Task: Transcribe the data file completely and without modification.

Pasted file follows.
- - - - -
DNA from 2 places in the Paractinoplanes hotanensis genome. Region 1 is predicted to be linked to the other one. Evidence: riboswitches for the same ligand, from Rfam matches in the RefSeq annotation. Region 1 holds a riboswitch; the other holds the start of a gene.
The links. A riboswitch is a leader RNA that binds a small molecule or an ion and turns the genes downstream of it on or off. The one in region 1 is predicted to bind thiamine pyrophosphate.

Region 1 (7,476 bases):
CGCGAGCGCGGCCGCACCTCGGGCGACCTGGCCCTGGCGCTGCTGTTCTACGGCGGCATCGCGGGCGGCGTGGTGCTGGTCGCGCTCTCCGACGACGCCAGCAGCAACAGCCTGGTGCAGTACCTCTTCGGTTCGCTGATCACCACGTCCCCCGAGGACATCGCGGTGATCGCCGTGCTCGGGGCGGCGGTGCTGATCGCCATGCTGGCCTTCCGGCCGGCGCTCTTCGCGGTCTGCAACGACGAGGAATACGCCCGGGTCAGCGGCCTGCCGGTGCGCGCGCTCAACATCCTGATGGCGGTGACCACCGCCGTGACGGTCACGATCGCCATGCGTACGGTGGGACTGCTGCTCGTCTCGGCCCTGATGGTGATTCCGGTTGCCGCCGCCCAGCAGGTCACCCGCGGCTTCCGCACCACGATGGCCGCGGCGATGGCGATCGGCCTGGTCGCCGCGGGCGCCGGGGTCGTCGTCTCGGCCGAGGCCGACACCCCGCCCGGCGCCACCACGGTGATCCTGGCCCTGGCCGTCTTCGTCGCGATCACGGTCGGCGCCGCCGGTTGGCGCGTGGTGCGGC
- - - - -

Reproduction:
DNA from 2 places in the Paractinoplanes hotanensis genome. Region 1 is predicted to be linked to the other one. Evidence: riboswitches for the same ligand, from Rfam matches in the RefSeq annotation. Region 1 holds a riboswitch; the other holds the start of a gene.
The links. A riboswitch is a leader RNA that binds a small molecule or an ion and turns the genes downstream of it on or off. The one in region 1 is predicted to bind thiamine pyrophosphate.

Region 1 (7,476 bases):
CGCGAGCGCGGCCGCACCTCGGGCGACCTGGCCCTGGCGCTGCTGTTCTACGGCGGCATCGCGGGCGGCGTGGTGCTGGTCGCGCTCTCCGACGACGCCAGCAGCAACAGCCTGGTGCAGTACCTCTTCGGTTCGCTGATCACCACGTCCCCCGAGGACATCGCGGTGATCGCCGTGCTCGGGGCGGCGGTGCTGATCGCCATGCTGGCCTTCCGGCCGGCGCTCTTCGCGGTCTGCAACGACGAGGAATACGCCCGGGTCAGCGGCCTGCCGGTGCGCGCGCTCAACATCCTGATGGCGGTGACCACCGCCGTGACGGTCACGATCGCCATGCGTACGGTGGGACTGCTGCTCGTCTCGGCCCTGATGGTGATTCCGGTTGCCGCCGCCCAGCAGGTCACCCGCGGCTTCCGCACCACGATGGCCGCGGCGATGGCGATCGGCCTGGTCGCCGCGGGCGCCGGGGTCGTCGTCTCGGCCGAGGCCGACACCCCGCCCGGCGCCACCACGGTGATCCTGGCCCTGGCCGTCTTCGTCGCGATCACGGTCGGCGCCGCCGGTTGGCGCGTGGTGCGGC